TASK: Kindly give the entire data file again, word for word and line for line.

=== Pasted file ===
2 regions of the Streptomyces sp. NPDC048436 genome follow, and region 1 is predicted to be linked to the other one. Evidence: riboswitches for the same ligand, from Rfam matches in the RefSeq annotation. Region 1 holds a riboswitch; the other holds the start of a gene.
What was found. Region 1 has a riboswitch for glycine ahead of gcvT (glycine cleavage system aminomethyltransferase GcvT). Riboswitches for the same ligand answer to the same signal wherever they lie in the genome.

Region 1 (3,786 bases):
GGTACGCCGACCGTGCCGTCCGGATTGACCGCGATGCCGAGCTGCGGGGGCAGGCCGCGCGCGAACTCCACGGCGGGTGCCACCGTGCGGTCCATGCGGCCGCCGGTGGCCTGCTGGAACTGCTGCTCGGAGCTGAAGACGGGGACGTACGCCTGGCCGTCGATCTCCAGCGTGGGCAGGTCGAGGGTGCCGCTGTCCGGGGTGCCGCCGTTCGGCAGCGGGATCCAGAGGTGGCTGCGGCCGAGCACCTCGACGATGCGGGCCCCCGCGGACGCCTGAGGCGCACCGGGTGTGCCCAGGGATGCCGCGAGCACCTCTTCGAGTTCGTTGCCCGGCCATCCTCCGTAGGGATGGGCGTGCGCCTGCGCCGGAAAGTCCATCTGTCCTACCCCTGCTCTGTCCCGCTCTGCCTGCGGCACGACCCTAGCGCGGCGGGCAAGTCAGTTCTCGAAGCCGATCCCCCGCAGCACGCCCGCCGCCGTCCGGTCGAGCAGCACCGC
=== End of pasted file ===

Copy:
2 regions of the Streptomyces sp. NPDC048436 genome follow, and region 1 is predicted to be linked to the other one. Evidence: riboswitches for the same ligand, from Rfam matches in the RefSeq annotation. Region 1 holds a riboswitch; the other holds the start of a gene.
What was found. Region 1 has a riboswitch for glycine ahead of gcvT (glycine cleavage system aminomethyltransferase GcvT). Riboswitches for the same ligand answer to the same signal wherever they lie in the genome.

Region 1 (3,786 bases):
GGTACGCCGACCGTGCCGTCCGGATTGACCGCGATGCCGAGCTGCGGGGGCAGGCCGCGCGCGAACTCCACGGCGGGTGCCACCGTGCGGTCCATGCGGCCGCCGGTGGCCTGCTGGAACTGCTGCTCGGAGCTGAAGACGGGGACGTACGCCTGGCCGTCGATCTCCAGCGTGGGCAGGTCGAGGGTGCCGCTGTCCGGGGTGCCGCCGTTCGGCAGCGGGATCCAGAGGTGGCTGCGGCCGAGCACCTCGACGATGCGGGCCCCCGCGGACGCCTGAGGCGCACCGGGTGTGCCCAGGGATGCCGCGAGCACCTCTTCGAGTTCGTTGCCCGGCCATCCTCCGTAGGGATGGGCGTGCGCCTGCGCCGGAAAGTCCATCTGTCCTACCCCTGCTCTGTCCCGCTCTGCCTGCGGCACGACCCTAGCGCGGCGGGCAAGTCAGTTCTCGAAGCCGATCCCCCGCAGCACGCCCGCCGCCGTCCGGTCGAGCAGCACCGC